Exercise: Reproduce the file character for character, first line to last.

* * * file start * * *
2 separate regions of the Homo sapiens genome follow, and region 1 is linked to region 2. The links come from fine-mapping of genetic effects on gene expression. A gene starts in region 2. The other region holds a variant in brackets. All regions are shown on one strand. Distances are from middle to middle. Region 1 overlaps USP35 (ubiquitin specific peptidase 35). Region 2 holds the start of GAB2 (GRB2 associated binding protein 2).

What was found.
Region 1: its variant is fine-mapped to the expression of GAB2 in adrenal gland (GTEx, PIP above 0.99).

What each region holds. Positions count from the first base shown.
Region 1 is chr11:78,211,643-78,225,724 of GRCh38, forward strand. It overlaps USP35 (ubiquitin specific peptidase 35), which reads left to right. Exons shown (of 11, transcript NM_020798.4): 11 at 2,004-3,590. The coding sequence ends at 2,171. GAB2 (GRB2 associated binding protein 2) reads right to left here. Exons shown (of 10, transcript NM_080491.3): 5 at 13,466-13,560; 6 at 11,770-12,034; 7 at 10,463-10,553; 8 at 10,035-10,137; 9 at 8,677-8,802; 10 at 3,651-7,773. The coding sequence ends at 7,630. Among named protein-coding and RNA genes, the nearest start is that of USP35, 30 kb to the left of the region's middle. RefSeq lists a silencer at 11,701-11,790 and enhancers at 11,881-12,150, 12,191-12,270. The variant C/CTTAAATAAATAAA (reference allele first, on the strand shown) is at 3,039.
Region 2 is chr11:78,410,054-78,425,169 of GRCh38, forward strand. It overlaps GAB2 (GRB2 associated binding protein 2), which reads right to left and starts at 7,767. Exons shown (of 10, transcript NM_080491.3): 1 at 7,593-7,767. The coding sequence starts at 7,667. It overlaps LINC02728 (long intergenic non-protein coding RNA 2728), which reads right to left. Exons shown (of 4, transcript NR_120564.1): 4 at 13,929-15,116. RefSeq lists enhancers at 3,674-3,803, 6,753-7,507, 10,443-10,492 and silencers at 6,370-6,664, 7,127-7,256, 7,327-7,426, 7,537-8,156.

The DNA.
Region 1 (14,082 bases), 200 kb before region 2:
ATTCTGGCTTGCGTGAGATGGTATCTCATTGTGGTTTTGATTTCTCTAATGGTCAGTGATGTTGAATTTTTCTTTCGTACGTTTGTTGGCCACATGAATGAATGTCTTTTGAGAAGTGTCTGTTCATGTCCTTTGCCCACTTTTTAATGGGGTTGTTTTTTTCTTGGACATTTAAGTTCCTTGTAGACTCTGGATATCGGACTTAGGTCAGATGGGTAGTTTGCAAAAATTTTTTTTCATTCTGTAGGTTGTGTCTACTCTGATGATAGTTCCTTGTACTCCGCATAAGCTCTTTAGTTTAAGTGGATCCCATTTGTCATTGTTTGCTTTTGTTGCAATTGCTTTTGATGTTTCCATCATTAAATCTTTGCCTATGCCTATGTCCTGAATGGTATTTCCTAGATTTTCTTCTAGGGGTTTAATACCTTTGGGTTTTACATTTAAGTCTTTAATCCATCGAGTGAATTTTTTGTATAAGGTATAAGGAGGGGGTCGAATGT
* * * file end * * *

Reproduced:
2 separate regions of the Homo sapiens genome follow, and region 1 is linked to region 2. The links come from fine-mapping of genetic effects on gene expression. A gene starts in region 2. The other region holds a variant in brackets. All regions are shown on one strand. Distances are from middle to middle. Region 1 overlaps USP35 (ubiquitin specific peptidase 35). Region 2 holds the start of GAB2 (GRB2 associated binding protein 2).

What was found.
Region 1: its variant is fine-mapped to the expression of GAB2 in adrenal gland (GTEx, PIP above 0.99).

What each region holds. Positions count from the first base shown.
Region 1 is chr11:78,211,643-78,225,724 of GRCh38, forward strand. It overlaps USP35 (ubiquitin specific peptidase 35), which reads left to right. Exons shown (of 11, transcript NM_020798.4): 11 at 2,004-3,590. The coding sequence ends at 2,171. GAB2 (GRB2 associated binding protein 2) reads right to left here. Exons shown (of 10, transcript NM_080491.3): 5 at 13,466-13,560; 6 at 11,770-12,034; 7 at 10,463-10,553; 8 at 10,035-10,137; 9 at 8,677-8,802; 10 at 3,651-7,773. The coding sequence ends at 7,630. Among named protein-coding and RNA genes, the nearest start is that of USP35, 30 kb to the left of the region's middle. RefSeq lists a silencer at 11,701-11,790 and enhancers at 11,881-12,150, 12,191-12,270. The variant C/CTTAAATAAATAAA (reference allele first, on the strand shown) is at 3,039.
Region 2 is chr11:78,410,054-78,425,169 of GRCh38, forward strand. It overlaps GAB2 (GRB2 associated binding protein 2), which reads right to left and starts at 7,767. Exons shown (of 10, transcript NM_080491.3): 1 at 7,593-7,767. The coding sequence starts at 7,667. It overlaps LINC02728 (long intergenic non-protein coding RNA 2728), which reads right to left. Exons shown (of 4, transcript NR_120564.1): 4 at 13,929-15,116. RefSeq lists enhancers at 3,674-3,803, 6,753-7,507, 10,443-10,492 and silencers at 6,370-6,664, 7,127-7,256, 7,327-7,426, 7,537-8,156.

The DNA.
Region 1 (14,082 bases), 200 kb before region 2:
ATTCTGGCTTGCGTGAGATGGTATCTCATTGTGGTTTTGATTTCTCTAATGGTCAGTGATGTTGAATTTTTCTTTCGTACGTTTGTTGGCCACATGAATGAATGTCTTTTGAGAAGTGTCTGTTCATGTCCTTTGCCCACTTTTTAATGGGGTTGTTTTTTTCTTGGACATTTAAGTTCCTTGTAGACTCTGGATATCGGACTTAGGTCAGATGGGTAGTTTGCAAAAATTTTTTTTCATTCTGTAGGTTGTGTCTACTCTGATGATAGTTCCTTGTACTCCGCATAAGCTCTTTAGTTTAAGTGGATCCCATTTGTCATTGTTTGCTTTTGTTGCAATTGCTTTTGATGTTTCCATCATTAAATCTTTGCCTATGCCTATGTCCTGAATGGTATTTCCTAGATTTTCTTCTAGGGGTTTAATACCTTTGGGTTTTACATTTAAGTCTTTAATCCATCGAGTGAATTTTTTGTATAAGGTATAAGGAGGGGGTCGAATGT